I get no respect!A few years ago the comedienne Kathy Griffin had a reality show called “My Life on the D List.” Essentially she made fun of herself as a non-“A-list” celebrity and the lack of respect those celebrities get from the public. It was a funny show, but there were many cringe-worthy scenes of how badly other people treated her at times.
I’ve been thinking a lot about the “C” level donors on your portfolio lately. Why? Well, I was reviewing a mid-level program the other day and tracking all the donors that have moved from mid-level to major gift portfolios… it was quite impressive. It was exactly what the Director of Major Gifts was hoping for. “We need more major donors in our portfolio,” is what we all heard. And quite frankly, we delivered.
However, in digging a bit deeper, I noticed something disturbing about the donors that moved into these portfolios. Nothing was happening!
Nope, they were just sitting in a major gift officer’s portfolio without any contact from the MGO. And this is what I feared would happen once you take an active mid-level donor who is getting attention from a mid-level rep, then move her to a major gift portfolio.
So essentially, the major gift officer was technically getting “credit” for any gifts the now “C” level donor was giving, yet he was not doing anything to influence any of that giving. Worse yet, many of those donors that I was tracking stopped making gifts altogether.
This phenomenon is not just relegated to donors moving up from mid-level programs. I see many portfolios where the “C” level donor is considered an afterthought.
Richard and I understand how this can happen. I mean, even Veritus Group will tell you to spend 50% of your time on your “A” level donors after you have tiered your whole portfolio A-C. (Learn about Tiering Your Donors here.) This is the group that has the most return on your investment. Yet that means you still have the other half of your time for B and C donors.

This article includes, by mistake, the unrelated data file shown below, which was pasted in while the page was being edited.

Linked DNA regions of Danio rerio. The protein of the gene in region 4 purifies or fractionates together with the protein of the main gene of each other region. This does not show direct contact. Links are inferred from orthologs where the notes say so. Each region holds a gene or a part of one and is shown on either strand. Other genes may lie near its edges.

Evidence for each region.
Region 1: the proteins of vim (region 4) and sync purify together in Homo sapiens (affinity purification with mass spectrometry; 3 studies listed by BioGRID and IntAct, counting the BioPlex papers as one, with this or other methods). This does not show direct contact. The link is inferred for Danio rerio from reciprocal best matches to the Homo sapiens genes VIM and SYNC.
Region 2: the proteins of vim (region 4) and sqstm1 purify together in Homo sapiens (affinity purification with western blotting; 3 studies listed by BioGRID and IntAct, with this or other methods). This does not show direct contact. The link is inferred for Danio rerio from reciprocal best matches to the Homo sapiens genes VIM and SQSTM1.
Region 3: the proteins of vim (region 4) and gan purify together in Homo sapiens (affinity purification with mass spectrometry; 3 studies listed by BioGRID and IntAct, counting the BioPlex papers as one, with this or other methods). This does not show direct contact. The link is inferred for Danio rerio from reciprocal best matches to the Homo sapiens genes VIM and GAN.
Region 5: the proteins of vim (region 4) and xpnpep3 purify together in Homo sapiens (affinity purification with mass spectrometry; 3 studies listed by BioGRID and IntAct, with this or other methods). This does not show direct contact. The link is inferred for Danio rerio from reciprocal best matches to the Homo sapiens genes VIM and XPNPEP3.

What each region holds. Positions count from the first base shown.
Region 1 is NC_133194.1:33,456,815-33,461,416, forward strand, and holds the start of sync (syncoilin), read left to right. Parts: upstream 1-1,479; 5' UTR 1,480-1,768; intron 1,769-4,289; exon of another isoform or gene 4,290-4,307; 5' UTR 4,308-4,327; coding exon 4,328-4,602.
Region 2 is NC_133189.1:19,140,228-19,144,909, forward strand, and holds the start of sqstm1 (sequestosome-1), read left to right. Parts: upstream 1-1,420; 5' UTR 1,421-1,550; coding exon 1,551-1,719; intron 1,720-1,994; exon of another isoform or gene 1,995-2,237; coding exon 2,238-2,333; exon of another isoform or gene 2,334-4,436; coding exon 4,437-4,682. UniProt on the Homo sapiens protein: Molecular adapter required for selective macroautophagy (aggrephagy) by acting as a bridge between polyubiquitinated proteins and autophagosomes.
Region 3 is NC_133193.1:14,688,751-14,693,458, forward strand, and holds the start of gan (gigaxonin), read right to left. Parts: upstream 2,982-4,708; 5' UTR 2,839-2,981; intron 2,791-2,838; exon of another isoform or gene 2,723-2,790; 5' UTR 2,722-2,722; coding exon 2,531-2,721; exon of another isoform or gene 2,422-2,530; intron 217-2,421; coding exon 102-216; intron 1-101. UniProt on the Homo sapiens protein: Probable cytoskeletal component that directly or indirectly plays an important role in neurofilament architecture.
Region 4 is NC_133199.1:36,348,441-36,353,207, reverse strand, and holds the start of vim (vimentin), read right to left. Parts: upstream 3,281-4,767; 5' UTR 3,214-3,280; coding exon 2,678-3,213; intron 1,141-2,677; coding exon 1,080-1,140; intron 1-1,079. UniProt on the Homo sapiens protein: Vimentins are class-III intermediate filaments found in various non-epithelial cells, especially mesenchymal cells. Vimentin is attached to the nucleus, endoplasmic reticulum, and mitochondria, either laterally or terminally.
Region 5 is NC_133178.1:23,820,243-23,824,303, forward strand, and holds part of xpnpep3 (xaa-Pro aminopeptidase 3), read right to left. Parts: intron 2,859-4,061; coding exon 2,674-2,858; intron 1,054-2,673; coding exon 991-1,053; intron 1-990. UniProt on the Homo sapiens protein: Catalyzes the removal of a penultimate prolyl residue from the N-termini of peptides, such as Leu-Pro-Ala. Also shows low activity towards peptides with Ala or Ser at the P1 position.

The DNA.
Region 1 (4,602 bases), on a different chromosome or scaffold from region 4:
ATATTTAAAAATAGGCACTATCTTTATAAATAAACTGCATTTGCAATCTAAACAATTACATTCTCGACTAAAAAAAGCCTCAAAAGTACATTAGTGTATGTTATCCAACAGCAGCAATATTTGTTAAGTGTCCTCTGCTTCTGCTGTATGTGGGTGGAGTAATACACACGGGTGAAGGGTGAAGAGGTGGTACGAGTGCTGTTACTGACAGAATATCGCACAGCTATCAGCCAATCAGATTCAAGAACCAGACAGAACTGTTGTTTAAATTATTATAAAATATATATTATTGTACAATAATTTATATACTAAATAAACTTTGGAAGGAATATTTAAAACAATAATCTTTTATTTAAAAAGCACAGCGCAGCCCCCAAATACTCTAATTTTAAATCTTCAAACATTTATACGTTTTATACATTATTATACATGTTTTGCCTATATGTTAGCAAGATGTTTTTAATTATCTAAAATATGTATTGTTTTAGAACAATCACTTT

I think you may be forgetting that part. I hope not, but from what I’m witnessing in the field it sure seems like major gift officers are not cultivating those lower-level major donors enough.
I’m not writing this to shame you. No, I’m just providing a “gut check” to see if you’ve really been trying to understand the passions and interests of your lower-level, or “C” level major gift donors. If you think about it, many of these donors will be your “A” level donors, and a few of them will even be able to make substantial or transformational gifts in a few years.
In fact, instead of worrying about how to reach the “rich, young entrepreneur” in town, if you spent a little more time with your own portfolio – really getting to know who your donors are – you would find more “gold” than you realize.
Here are some ideas on how to re-engage with your lower-level or “C” level major donors:

  1. Reach out. Make it a point to call 2-3 of your “C” level donors each week to thank them and find out why they give to your organization. This will lead to setting up at least one face-to-face meeting per week with a lower-level major donor.
  2. Meet with donors. If you are scheduling some donor trips in a particular area, find one or two “anchor” donors (“A” level donors that you have been cultivating), then find a number of lower-level major donors on your portfolio to fill up the rest of your trip calendar. This gives you a good reason to say you’d like to meet with the donor, since you will be in their area.
  3. Research constantly. As I said before, you may not realize how good your “C” level donors really are. By researching these donors, you will find that many of them have much more capacity than you realize. In fact, I know you will, because I’ve seen this happen all the time. The key is to actually carve out the time for these donors.
  4. Welcome donors. We always recommend that any new donor that joins your portfolio, whether he is coming from your mid-level program or not, should have a series of “welcome touches” which show the donor he is now receiving more attention and service. I’m worried that donors are being put into your portfolio and nothing is being done with them, as I mentioned earlier.

Remember, these lower-level major donors are your future “A” level donors, and some of them will make transformational gifts. While you can’t spend as much time on these donors as higher, net revenue producing donors, the quality of service and cultivation you put in can make a huge difference to that donor.
Let all your donors feel the love… and they will love you back.
PS — Make sure you have our White Paper on “How to Tier Your Major Donors“!
A version of this post was originally published in July 2016.